FREQUENTLY ASKED QUESTIONS
While the government spends zillions of our dollars on various safety campaigns, the basic, everyday, bread-and-butter rules of the road (such as who has a right-of-way and when) continues to be a mystery to the most of us. So here is the scoop:
- If you are going straight, you have the right-of-way over vehicles that are turning. Do not stop. (That also means if you want to turn left, the oncoming traffic gets to go first. Do not cut them off.)
- If you are on a major road, you always have the right-of-way over vehicles that are entering. Do not stop. (That means if you are about to merge onto a main street or onto an Interstate, you must let the traffic on that road go first. Do not cut them off.)
- If you are already in a rotary, you always have the right-of-way over the entering vehicles. (If you are about to enter, you must yield to the traffic that’s already in the rotary).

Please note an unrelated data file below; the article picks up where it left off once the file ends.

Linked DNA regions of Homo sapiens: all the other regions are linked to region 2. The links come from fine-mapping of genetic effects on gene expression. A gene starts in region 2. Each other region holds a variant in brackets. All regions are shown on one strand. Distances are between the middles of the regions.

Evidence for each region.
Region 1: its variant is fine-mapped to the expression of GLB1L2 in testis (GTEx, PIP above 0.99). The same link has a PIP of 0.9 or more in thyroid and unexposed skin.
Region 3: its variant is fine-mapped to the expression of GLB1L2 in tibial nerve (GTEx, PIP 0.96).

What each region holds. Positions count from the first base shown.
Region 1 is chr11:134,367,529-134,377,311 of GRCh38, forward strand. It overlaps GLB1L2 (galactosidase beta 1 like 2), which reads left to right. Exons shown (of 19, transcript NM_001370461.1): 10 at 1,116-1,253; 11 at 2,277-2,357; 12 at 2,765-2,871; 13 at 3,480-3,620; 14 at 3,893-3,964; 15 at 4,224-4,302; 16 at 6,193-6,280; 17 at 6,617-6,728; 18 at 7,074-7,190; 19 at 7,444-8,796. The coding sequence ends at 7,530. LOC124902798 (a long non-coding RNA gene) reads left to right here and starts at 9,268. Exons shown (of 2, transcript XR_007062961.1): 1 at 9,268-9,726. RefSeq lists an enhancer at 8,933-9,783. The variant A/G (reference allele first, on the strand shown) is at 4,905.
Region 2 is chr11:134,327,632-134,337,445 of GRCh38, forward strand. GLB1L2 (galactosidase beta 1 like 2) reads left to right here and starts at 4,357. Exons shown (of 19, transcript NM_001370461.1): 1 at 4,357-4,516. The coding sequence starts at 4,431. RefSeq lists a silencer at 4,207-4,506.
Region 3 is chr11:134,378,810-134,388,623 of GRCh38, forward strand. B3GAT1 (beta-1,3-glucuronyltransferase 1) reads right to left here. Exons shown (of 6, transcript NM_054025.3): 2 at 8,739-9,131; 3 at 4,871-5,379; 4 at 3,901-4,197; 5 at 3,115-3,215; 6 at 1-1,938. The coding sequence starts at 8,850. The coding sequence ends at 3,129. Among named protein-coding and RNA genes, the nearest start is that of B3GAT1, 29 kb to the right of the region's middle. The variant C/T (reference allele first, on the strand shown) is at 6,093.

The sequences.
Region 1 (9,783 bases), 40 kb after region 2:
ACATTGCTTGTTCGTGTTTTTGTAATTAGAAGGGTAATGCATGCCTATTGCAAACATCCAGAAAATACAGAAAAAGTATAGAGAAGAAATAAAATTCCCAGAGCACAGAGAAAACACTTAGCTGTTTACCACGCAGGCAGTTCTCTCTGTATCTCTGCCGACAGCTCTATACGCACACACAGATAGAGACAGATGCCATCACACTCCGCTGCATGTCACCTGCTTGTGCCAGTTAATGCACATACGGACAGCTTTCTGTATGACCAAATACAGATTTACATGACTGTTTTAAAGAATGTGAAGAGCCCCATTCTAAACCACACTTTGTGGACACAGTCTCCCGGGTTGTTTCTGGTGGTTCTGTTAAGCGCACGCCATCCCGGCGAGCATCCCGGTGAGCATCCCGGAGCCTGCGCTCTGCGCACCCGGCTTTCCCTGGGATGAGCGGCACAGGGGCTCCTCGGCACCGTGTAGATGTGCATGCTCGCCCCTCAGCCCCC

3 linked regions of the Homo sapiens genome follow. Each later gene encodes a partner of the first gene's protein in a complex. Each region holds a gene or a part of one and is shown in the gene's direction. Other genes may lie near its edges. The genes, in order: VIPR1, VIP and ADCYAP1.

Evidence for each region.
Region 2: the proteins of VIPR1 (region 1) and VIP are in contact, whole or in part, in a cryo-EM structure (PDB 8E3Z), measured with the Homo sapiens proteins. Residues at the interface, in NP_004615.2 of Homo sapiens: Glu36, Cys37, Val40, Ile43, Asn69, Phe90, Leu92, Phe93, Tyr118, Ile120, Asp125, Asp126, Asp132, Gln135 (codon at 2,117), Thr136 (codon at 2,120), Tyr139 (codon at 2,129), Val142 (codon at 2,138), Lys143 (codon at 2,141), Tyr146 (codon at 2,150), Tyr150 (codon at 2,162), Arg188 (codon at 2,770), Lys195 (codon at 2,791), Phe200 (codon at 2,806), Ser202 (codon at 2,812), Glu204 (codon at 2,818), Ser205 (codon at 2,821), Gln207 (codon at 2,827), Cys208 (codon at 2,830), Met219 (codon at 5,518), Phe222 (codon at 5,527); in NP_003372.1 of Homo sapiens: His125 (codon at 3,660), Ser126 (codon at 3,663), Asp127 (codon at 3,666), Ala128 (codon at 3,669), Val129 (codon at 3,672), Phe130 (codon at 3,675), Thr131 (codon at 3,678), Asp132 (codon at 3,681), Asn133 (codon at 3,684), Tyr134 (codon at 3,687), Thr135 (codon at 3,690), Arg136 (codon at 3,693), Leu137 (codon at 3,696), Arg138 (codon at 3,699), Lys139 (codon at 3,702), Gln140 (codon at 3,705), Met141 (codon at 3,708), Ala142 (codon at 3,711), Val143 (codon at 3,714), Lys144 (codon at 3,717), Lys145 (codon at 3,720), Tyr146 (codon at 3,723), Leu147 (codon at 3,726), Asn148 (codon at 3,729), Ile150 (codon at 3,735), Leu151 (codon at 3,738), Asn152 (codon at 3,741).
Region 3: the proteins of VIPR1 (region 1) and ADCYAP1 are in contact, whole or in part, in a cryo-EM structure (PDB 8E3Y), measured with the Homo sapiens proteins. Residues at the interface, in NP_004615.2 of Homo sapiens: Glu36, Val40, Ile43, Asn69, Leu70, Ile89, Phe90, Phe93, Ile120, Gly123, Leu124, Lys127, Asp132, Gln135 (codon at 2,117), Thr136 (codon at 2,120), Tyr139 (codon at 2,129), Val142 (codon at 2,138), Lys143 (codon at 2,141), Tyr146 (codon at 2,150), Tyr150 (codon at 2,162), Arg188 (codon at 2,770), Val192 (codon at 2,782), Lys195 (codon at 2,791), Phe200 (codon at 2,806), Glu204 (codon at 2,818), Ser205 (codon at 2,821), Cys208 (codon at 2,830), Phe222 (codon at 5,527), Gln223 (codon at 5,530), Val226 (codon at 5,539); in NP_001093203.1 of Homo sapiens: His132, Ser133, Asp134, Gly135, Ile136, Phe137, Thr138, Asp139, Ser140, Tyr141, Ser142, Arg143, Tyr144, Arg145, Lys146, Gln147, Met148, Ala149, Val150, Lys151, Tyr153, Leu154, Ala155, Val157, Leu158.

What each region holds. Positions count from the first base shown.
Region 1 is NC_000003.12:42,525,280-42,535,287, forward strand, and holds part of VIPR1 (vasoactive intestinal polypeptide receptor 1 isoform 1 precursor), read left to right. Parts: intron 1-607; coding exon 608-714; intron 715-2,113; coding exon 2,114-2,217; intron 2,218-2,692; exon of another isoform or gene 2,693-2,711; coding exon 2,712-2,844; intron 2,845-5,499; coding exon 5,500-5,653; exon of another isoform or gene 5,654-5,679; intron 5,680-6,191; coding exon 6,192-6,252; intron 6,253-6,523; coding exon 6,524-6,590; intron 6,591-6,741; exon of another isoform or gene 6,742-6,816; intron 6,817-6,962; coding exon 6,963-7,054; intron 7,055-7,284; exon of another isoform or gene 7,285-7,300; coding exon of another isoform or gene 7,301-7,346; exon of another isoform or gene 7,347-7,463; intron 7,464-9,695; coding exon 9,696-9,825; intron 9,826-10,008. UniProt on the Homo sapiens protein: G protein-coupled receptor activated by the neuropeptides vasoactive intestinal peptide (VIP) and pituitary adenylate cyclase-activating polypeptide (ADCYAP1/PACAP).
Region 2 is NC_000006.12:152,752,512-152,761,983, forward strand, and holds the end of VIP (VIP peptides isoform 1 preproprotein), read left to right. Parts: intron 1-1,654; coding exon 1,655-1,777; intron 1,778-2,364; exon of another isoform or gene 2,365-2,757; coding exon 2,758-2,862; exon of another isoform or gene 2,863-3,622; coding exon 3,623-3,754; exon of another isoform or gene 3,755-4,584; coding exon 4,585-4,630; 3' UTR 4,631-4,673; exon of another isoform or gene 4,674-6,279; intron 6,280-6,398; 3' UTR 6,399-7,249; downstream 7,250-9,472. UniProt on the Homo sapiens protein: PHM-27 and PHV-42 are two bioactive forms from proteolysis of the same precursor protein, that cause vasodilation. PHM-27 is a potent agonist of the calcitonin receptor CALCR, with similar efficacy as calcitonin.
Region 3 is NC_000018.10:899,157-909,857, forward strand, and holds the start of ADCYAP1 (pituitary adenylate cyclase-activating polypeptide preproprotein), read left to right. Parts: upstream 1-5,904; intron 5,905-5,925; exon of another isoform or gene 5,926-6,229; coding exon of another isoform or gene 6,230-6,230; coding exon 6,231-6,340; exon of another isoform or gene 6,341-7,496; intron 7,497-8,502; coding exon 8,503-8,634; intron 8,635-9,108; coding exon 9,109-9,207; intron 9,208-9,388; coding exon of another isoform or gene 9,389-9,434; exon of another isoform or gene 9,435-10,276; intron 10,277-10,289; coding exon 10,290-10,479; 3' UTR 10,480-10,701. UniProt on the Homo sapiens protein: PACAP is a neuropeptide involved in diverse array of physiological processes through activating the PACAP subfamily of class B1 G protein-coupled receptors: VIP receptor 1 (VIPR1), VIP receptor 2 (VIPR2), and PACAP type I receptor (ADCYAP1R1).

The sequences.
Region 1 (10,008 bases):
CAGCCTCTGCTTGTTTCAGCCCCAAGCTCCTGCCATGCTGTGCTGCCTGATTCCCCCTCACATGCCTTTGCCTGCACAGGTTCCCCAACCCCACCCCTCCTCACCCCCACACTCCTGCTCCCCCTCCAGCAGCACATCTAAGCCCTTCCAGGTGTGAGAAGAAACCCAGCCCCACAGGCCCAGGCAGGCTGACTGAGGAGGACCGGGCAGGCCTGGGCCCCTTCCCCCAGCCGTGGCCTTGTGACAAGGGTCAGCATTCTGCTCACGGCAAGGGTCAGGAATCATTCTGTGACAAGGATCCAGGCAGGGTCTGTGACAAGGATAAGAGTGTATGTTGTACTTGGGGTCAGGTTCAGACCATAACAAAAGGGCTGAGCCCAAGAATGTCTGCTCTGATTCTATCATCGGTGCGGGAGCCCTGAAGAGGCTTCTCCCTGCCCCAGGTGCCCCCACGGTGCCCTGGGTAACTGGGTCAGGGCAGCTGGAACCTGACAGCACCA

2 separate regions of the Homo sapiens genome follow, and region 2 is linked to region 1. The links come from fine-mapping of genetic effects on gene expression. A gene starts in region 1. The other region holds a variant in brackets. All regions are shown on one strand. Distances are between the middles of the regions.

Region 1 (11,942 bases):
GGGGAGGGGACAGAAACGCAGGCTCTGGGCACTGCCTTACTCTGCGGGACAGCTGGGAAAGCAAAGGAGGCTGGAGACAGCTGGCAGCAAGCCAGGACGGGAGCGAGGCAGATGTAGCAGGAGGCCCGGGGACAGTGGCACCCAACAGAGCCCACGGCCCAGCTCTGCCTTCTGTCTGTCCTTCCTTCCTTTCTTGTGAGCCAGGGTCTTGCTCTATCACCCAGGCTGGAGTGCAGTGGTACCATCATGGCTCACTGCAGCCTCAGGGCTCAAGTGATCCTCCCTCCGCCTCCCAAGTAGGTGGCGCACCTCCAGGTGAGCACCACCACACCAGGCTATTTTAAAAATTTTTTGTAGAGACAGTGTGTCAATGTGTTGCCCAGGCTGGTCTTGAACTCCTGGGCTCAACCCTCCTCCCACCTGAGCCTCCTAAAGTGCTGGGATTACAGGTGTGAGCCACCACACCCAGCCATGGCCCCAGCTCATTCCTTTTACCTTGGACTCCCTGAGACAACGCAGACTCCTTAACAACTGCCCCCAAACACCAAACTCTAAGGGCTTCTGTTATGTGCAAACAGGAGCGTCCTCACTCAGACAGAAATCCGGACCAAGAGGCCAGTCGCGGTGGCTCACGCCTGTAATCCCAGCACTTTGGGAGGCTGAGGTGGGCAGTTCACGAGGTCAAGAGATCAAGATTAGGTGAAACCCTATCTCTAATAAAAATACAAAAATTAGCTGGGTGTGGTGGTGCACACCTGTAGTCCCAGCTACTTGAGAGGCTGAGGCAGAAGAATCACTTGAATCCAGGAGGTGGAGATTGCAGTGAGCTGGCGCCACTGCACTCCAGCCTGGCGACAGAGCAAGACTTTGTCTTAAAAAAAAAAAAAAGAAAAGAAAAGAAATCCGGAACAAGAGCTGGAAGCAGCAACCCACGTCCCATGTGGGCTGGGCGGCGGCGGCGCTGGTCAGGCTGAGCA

- On a multi-lane highway, vehicles traveling faster always have the right-of-way over vehicles traveling slower – regardless of speed limits. (You must keep to the right – even if the car trying to pass you is speeding.)
- At a 4-way stop intersection, the vehicles alternate starting with the vehicle that arrived first. If two vehicles arrive at the same time and their intended paths would cross, the vehicle that is on the right has the right-of-way. (You cannot make up your own rules – no matter how rude – or how courteous – you happen to be feeling at that moment).
- Pedestrians have the right-of-way only when they are within a marked crosswalk, and only when they are not crossing against their light. (You cannot make up your own rules – no matter how rude – or how courteous – you happen to be feeling at that moment).
REMEMBER: BEING POLITE TO SOMEONE IN FRONT OF YOU MEANS YOU MAY BE ACTING RUDE TO SOMEONE BEHIND YOU